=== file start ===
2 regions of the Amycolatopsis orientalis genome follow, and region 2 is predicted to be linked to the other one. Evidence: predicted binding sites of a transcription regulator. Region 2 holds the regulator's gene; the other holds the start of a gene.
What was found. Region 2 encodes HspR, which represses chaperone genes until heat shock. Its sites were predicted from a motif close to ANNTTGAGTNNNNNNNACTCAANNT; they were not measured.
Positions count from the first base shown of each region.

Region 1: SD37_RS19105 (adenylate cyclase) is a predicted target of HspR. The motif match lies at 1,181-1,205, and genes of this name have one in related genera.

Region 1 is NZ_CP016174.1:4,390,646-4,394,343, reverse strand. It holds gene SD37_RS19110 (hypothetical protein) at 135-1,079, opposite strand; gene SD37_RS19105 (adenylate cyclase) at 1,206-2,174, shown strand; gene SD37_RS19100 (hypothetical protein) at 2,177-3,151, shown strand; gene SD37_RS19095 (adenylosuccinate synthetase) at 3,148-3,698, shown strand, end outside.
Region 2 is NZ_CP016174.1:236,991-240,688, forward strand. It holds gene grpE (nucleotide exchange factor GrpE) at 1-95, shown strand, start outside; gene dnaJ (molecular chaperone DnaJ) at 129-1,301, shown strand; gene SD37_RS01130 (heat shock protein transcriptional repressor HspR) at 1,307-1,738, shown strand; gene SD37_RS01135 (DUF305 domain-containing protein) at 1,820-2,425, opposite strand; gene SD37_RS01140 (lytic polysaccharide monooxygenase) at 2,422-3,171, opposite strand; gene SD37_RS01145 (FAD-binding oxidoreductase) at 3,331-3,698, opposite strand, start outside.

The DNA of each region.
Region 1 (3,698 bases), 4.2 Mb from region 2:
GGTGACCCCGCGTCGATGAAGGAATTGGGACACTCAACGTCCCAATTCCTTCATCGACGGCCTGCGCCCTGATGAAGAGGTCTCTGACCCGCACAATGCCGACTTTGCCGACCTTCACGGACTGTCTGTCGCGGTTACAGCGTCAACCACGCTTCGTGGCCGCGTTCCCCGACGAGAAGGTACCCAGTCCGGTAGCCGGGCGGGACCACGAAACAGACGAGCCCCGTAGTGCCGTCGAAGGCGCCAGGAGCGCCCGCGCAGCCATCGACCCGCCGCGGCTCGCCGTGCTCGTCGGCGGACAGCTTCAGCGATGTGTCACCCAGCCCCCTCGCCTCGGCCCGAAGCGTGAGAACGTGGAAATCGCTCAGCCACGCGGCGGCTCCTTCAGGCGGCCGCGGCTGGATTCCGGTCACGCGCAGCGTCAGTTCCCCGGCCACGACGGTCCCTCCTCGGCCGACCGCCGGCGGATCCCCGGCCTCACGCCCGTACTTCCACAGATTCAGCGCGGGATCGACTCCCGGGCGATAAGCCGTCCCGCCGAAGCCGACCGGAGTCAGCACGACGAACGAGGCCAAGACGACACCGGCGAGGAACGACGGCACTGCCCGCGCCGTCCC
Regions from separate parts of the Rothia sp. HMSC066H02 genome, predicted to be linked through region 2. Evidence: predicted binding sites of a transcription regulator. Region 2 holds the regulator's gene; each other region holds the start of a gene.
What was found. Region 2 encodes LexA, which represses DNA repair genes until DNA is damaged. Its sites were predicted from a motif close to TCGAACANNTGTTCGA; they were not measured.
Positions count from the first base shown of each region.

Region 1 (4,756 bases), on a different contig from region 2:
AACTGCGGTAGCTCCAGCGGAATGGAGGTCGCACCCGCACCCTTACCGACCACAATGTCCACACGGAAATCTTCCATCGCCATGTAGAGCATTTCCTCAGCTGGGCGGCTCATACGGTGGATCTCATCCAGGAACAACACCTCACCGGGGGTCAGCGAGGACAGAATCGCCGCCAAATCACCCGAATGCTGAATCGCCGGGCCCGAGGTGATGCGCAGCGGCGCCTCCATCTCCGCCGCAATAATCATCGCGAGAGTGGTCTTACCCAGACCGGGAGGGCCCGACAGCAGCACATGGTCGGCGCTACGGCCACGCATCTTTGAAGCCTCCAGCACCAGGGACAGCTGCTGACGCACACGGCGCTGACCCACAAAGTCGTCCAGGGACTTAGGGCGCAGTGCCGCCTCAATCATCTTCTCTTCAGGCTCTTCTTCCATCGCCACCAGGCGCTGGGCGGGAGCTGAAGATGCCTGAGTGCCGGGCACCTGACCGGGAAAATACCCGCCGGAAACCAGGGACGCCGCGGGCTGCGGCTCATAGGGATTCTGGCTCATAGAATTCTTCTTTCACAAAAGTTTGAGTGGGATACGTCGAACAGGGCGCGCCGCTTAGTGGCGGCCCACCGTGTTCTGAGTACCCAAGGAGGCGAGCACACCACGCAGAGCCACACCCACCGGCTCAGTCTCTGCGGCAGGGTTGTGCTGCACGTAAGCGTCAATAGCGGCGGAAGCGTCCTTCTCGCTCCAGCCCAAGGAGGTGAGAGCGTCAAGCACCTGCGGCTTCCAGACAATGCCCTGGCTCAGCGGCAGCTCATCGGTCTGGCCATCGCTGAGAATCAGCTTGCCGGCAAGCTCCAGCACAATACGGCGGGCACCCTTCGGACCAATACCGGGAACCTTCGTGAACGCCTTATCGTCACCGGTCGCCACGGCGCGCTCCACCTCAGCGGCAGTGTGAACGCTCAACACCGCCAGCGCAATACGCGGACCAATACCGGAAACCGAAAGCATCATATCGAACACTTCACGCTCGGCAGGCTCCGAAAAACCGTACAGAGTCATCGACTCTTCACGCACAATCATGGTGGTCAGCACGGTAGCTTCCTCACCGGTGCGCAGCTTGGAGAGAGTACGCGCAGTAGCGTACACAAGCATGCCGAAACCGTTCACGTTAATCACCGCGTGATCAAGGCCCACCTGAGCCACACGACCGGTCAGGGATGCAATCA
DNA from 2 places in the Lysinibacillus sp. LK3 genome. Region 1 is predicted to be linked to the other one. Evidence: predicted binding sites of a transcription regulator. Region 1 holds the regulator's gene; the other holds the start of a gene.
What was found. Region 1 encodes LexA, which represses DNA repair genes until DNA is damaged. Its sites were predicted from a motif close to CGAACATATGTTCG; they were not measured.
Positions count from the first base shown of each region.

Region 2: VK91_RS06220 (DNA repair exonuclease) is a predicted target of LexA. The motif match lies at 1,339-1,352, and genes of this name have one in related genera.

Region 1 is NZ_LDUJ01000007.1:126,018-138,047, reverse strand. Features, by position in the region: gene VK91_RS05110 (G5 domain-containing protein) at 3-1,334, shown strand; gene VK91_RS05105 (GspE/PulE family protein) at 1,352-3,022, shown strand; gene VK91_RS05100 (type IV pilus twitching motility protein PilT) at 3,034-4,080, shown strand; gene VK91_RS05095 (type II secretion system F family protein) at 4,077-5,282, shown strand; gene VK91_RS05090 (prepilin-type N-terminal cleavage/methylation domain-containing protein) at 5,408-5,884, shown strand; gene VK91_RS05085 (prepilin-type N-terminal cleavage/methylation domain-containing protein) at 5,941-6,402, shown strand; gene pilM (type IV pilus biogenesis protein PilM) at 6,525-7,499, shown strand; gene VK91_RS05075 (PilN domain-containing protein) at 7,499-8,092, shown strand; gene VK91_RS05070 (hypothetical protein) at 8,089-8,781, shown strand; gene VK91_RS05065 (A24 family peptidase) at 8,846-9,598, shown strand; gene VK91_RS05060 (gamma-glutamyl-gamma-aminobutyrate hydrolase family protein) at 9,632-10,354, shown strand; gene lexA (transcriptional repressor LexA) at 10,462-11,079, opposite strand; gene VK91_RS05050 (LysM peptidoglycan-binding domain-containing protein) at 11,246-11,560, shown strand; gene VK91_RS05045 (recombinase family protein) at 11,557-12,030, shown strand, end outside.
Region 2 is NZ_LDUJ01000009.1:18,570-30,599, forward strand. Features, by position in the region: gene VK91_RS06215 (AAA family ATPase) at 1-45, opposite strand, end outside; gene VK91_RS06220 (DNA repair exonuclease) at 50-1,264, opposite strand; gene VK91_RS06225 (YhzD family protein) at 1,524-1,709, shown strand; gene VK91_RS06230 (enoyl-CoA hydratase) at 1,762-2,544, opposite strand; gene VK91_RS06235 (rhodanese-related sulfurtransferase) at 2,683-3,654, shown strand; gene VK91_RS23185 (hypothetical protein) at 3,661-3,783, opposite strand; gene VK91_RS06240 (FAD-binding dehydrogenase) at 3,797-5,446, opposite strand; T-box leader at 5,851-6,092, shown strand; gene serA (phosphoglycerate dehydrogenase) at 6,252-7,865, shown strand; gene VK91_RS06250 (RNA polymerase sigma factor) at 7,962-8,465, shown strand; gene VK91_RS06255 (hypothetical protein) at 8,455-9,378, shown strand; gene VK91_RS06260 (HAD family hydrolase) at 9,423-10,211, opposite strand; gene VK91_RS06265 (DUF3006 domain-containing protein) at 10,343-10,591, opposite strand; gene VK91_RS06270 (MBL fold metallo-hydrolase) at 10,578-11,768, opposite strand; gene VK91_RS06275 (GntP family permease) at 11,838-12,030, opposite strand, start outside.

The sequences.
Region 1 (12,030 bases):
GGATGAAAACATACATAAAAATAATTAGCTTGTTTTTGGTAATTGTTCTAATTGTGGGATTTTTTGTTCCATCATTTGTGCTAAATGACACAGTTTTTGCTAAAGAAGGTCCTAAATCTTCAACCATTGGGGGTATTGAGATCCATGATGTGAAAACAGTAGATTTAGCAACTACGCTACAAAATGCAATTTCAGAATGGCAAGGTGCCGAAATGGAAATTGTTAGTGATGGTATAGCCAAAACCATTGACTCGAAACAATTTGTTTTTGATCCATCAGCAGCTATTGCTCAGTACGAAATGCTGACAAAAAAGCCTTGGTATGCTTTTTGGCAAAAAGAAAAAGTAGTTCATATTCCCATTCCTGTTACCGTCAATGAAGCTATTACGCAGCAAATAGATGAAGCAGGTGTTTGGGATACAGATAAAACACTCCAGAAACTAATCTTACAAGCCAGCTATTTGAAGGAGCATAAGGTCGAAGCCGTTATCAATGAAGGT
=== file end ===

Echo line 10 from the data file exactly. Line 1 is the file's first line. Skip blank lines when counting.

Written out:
Regions from separate parts of the Rothia sp. HMSC066H02 genome, predicted to be linked through region 2. Evidence: predicted binding sites of a transcription regulator. Region 2 holds the regulator's gene; each other region holds the start of a gene.